Featured events

7-9 September 2012
Brussels Games

Brussels Gay Sports will offer a weekend of fun and fairplay in the capital of Europe, with volleyball, swimming, badminton, and tennis, as well as fitness and hiking.

Learn more HERE.
26-28 October 2012
Bern, Switzerland

The success of the first edition of the QueergamesBern proved the need for an LGBT multisport event in Switzerland. This year will be even bigger, with badminton, bowling, running, walking, floorball.

Learn more HERE.
17-20 January 2013
Sin City Shootout
Las Vegas
The 7th Sin City Shootout will feature softball, ice hockey, tennis, wrestling, basketball, dodgeball, bodybuilding and basketball.

Learn more HERE.

13-16 June 2013
IGLFA Euro Cup
After this year's edition in Budapest at the EuroGames, the IGLFA Euro Cup heads to Dublin for 2013, hosted by the Dublin Devils and the Dublin Phoenix Tigers.

Learn more HERE.

Tuesday, July 26, 2011

Blake Skjellerup to open Vancouver Outgames human rights conference

In a few hours, our friend Blake Skjellerup will be the opening keynote speaker at the human rights conference held at the 2nd North American Outgames in Vancouver. The Vancouver Sun takes this opportunity to look at Blake's previous experience in Vancouver, at the 2010 Olympics.

Vancouver’s community at large, gay and straight, is ahead of the curve, and has much to be proud of, believes Olympic speed skater Blake Skjellerup.

Skjellerup credits Vancouver for helping him find the courage to open up about his sexuality. Skjellerup, 26, said he was still maintaining a non-gay public identity when he competed for New Zealand in the 2010 Olympics.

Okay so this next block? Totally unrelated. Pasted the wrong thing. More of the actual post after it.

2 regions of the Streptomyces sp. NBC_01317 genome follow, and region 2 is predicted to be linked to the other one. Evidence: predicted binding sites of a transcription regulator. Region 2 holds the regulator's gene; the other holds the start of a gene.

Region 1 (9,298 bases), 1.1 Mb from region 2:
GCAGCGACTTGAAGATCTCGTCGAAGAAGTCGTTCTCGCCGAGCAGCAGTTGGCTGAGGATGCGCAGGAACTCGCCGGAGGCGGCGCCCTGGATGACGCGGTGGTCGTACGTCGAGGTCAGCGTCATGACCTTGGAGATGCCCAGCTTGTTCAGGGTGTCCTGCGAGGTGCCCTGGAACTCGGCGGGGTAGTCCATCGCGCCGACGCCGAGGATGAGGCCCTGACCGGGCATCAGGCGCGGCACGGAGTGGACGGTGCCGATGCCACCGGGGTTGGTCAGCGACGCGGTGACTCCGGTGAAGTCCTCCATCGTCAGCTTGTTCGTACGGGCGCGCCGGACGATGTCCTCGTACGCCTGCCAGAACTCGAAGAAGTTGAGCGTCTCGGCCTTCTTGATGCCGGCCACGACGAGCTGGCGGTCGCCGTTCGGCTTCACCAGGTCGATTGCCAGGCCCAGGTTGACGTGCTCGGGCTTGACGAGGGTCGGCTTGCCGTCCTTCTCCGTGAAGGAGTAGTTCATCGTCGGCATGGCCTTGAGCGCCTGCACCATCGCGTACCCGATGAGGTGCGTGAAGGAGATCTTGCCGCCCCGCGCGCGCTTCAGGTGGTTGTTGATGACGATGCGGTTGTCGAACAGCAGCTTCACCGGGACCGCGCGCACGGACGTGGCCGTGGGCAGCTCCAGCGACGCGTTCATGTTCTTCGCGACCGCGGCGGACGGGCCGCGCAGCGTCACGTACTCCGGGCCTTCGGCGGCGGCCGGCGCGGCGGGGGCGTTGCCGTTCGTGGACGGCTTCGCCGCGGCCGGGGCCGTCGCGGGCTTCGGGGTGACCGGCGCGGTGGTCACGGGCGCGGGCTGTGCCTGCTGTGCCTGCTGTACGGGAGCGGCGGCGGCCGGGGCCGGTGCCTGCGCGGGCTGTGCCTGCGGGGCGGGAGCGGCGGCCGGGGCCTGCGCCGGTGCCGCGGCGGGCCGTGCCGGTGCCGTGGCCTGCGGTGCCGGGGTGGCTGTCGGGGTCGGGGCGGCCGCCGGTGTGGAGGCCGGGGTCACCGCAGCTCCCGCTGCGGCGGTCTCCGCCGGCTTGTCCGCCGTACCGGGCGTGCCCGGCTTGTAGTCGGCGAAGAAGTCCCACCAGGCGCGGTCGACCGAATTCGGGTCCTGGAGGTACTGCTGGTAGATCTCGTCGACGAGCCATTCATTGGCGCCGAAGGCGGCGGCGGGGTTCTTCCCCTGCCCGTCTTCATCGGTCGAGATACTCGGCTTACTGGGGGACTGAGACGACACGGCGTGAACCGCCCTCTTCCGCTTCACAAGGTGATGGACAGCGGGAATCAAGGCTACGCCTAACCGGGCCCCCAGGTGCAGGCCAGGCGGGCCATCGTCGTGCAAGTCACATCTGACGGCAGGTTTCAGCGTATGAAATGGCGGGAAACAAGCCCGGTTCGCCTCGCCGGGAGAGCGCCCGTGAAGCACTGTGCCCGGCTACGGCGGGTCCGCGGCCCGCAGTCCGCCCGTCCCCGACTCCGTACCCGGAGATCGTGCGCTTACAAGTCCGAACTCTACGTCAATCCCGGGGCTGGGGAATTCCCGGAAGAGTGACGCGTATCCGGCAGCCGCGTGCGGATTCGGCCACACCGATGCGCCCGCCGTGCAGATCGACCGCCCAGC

For years he had struggled, first to come to terms with his sexuality and then to balance his speed-skating ambitions with the risks of coming out: what if he lost the opportunities that he had worked his entire life for? No major gay athlete playing on a professional team has ever come out while still on the team — it’s a huge cultural barrier yet to be overcome.

While Skjellerup was here in 2010, he visited Pride House in Whistler. Pride House was an Olympic first, a place for gay athletes, coaches, friends and participants to gather and socialize. When he was off-ice, he felt free to wander hand-in-hand with his boyfriend, even to occasionally steal a kiss.

It felt fantastic. Not only that: it was safe. No one looked twice.

Skjellerup came out to his family, teammates and the public earlier this year. He said in an interview from Australia, “It felt amazing. I’ve become very confident and proud of who I am.”

Read more HERE.

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